filed: October 5, 1984.
COMMONWEALTH OF PENNSYLVANIA
ERIC BAINES, APPELLANT
Petition For Allowance of Appeal Granted February 26, 1986; (509 Pa. 545; 505 A.2d 600). No. 1515 Philadelphia 1982, Appeal from the Judgment of Sentence of the Court of Common Pleas, Criminal Division, of Philadelphia County at No. 1489-1493 October Term 1980.
Edward Blumstein, Philadelphia, for appellant.
Robert B. Lawler, Assistant District Attorney, Philadelphia, for Commonwealth, appellee.
Wickersham, Brosky and Hoffman, JJ.
Author: Per Curiam
[ 334 Pa. Super. Page 98]
Appellant Eric Baines was convicted of conspiracy, aggravated assault, attempted murder and possession of an instrument of crime in a jury trial before the Honorable Angelo A. Guarino. The charges stemmed from an incident on September 20, 1980 when appellant shot a Philadelphia police officer, John D'Amico, as the officer attempted to serve a search warrant for narcotics at appellant's residence. Post-verdict motions were filed, denied, and appellant was sentenced to a term of five to ten years imprisonment on the attempted murder conviction with concurrent sentences imposed on the remaining convictions. Appellant filed a motion, a supplemental motion and revised supplemental motion for a new trial and/or arrest of judgment, which motions were denied by Judge Guarino in an opinion dated June 22, 1982. Thereafter, appellant filed a pro se appeal to our court. The Commonwealth moved to quash the appeal due to the untimely filing (thirty-one days after imposition of sentence), which motion was denied on August 18, 1982 "without prejudice to the parties' right to raise the issue of timeliness in their brief and at oral argument."
Appellant raises the following issues on appeal:
1. Shall Appellant's appeal be quashed as a result of filing a pro se appeal thirty-one days after imposition of sentence?
[ 334 Pa. Super. Page 992]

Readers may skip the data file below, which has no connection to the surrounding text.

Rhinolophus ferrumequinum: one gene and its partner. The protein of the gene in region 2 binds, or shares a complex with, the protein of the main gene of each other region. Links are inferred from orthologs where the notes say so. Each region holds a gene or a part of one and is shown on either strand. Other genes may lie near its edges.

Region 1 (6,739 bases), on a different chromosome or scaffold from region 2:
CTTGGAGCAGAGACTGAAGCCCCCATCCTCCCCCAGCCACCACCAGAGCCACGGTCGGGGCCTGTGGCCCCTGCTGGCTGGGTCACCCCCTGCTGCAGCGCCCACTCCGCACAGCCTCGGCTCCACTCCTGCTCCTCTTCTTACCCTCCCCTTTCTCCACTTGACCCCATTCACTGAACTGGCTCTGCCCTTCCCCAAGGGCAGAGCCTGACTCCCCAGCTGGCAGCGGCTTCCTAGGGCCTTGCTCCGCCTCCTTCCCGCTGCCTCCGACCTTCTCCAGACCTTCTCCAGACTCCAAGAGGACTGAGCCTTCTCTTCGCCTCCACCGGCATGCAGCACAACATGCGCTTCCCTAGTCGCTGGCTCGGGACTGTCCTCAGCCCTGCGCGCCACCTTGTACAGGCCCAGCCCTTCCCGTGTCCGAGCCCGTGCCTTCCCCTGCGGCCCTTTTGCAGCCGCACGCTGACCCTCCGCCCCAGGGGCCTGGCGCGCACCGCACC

. Should Appellant, Eric Baines, be granted a new trial and/or arrest of judgment due in whole or in part to material errors in the trial court proceedings including:
a) material errors in the trial court's charge to the jury;
b) improper admittance of irrelevant and inflammatory physical evidence;
c) improper and abusive questioning of witnesses by the trial court;
d) failure of the trial court to remain impartial and refrain from interjecting damaging statements and inferences unsupported by the evidence;
e) ineffectiveness of counsel; and
f) a verdict contrary to the law and weight of the evidence.
Brief for Appellant at 1.
As to the first issue appellant raises, Pa.R.A.P. 903(a) provides that the notice of appeal shall be filed within thirty (30) days after the entry of the order from which the appeal is taken. As we said in Commonwealth v. Molyneaux, 277 Pa. Super. 264, 419 A.2d 763 (1980):
A notice of appeal must be filed within thirty days after the entry of the order from which the appeal is taken. Pa.R.App.P. 903(a); 42 Pa.C.S.A. § 5571; . . . A motion for reargument or rehearing does not extend the time for taking an appeal from a judgment of sentence, . . . nor is the time extended by a petition for reconsideration or modification of sentence . . . .
The judgment of sentence in the instant case was entered on the docket on March 1, 1978, thus making it appealable. Pa.R.App.P. 301; . . . At that time, appellant was informed that if he desired to appeal to this Court, then he must do so within thirty days. He was further advised that one of the grounds he may raise on that appeal could be 'whether . . . the sentence was proper.' . . . cf. Pa.R.Crim.P. 1405(c). Yet the appeal was not filed until 51 days following the judgment of sentence.
[ 334 Pa. Super. Page 100]
An appellate court may not enlarge the time for filing a notice of appeal. Pa.R.App.P. 105; . . . Further, timeliness of an appeal is a jurisdictional question, . . . allowing this Court to consider the issue sua sponte . . . .
Since the appeal was not timely filed, we are without jurisdiction to entertain it.
Id., 277 Pa. Superior Ct. at 265-67, 419 A.2d at 764 (citations and footnotes omitted).